Worcester Sun, Oct. 19: In this issue

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Charlie Alejandro, museum director at the Massachusetts State Police Museum and Learning Center in Grafton.

Antonio Caban / State House News Service

Charlie Alejandro, museum director at the Massachusetts State Police Museum and Learning Center in Grafton.

Nation’s oldest state police finally has fitting home for its history in Grafton |  “For 40 years, the smallish brick barracks, like the others, was a combined office, jail and dormitory. On one side downstairs was a dispatch desk staffed by a duty officer, with a two-cell steel lockup off a work area for doing paperwork. The lockup looks as solid and grim today as it did in the Depression. … Nowadays, a fascinating hodgepodge of police paraphernalia sprawls in display cases arrayed around the rooms. The window sills do duty as display shelves — here a radar gun from the ’60s, there a wooden shield of the Registry Police.”

You don't have to wait until Nov. 8 to hit the polls in the upcoming presidential election.


You don’t have to wait until Nov. 8 to hit the polls in the upcoming presidential election.

Editorial: Don’t be like Charlie Baker! Plan to vote — yes, even for president |  Many voters are highly frustrated with the field of candidates this presidential election. Some, including Gov. Charlie Baker, are saying they will not vote for any of the four choices. That’s their right — but we think it’s wrong.


Sun Spots with Hitch [Vol. 103]: Considering Moses Dixon’s current situation |  Domestic violence is no joke. On this we can all agree. Where consensus gets a bit more fuzzy these days would be in the case of Moses Dixon’s alleged 2012 assault of his then-girlfriend Kristal Hansley. Court documents were filed, a restraining order granted. And then, it was all over. The case was tossed, the records sealed by a judge. Then Turtleboy Sports found out, which made it a thing. Well, predictably, the Democratic cavalry rode in: McGovern, Petty, Healey, Keefe — all standing arm-in-arm with Dixon. Which could only mean one thing: Here’s Hitch!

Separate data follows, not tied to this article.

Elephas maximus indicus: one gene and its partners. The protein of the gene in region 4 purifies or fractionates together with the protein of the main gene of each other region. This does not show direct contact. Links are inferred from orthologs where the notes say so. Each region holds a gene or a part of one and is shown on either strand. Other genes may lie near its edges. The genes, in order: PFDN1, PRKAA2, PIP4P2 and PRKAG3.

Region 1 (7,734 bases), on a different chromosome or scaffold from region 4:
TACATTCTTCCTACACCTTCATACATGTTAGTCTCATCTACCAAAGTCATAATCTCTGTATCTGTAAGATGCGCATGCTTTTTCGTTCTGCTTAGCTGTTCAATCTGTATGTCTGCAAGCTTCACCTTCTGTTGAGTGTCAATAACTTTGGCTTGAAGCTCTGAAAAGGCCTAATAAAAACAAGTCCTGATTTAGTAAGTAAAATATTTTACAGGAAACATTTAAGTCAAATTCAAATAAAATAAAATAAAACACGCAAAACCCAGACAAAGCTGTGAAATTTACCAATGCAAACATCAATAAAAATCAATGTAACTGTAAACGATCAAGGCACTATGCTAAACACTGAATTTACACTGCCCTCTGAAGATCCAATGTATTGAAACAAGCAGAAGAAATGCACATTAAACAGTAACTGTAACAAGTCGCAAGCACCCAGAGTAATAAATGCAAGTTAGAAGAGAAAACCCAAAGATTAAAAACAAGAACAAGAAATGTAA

Tips from the Pros

Three keys to setting expectations for your startup business |  “A new employee who expects to work only weekdays is going to be a challenge when a rush order for widgets arrives on a Friday afternoon and the entrepreneur has to ask the employee to work the weekend.” Consider a much more involved hiring process than you have time for in the beginning — it just might save you in the end. Serial entrepreneur and author Randy Steele has more insight you need to know.

Aug 31-Crafts

Inbox [Oct. 19]: Betty Price Playground among grant recipients, city hosts landlord summit Saturday, Worcester nets top LGBTQ score, Torathon set for November, Craft center makes final call for youth |  Interesting and worthwhile things happen every day in our community. Alas, we can’t cover them all. That’s where Inbox comes in, to offer readers an easily digestible compilation of interesting and noteworthy items you and your neighbors keep telling us about. Have a release or a photo you or your group would like to share? Let us know by emailing it to info@worcester.ma. Be sure to include a link to the full release on your site or Facebook page so we can include it and send Sun members your way.

New in Free to Read

Pulling for rowing on Lake Quinsigamond


Worcester’s little-known rowing community is widening its reach, welcoming more high school students and giving middle schoolers a chance to get involved. Maria Reidy, who is also a high school crew team member, has the details, and offers a glimpse into why rowing — at any age — is worthwhile.

Wide Woo of Sports: To the point with Worcester Fencing Club — en garde!

Worcester Fencing Club students practice their form.

Joe Parello / For Worcester Sun

Worcester Fencing Club students practice their form.

How’s your swordsmanship? The ancient practice of fencing, which eventually became a sport known mostly in movies and the Olympics, involves agility and strategy, and can be learned and practiced right here in the city. The Worcester Fencing Club, at 243 Stafford St., offers classes and programs for children and adults — and an athletic alternative for the adventurous. Joe Parello is back with a closer look.

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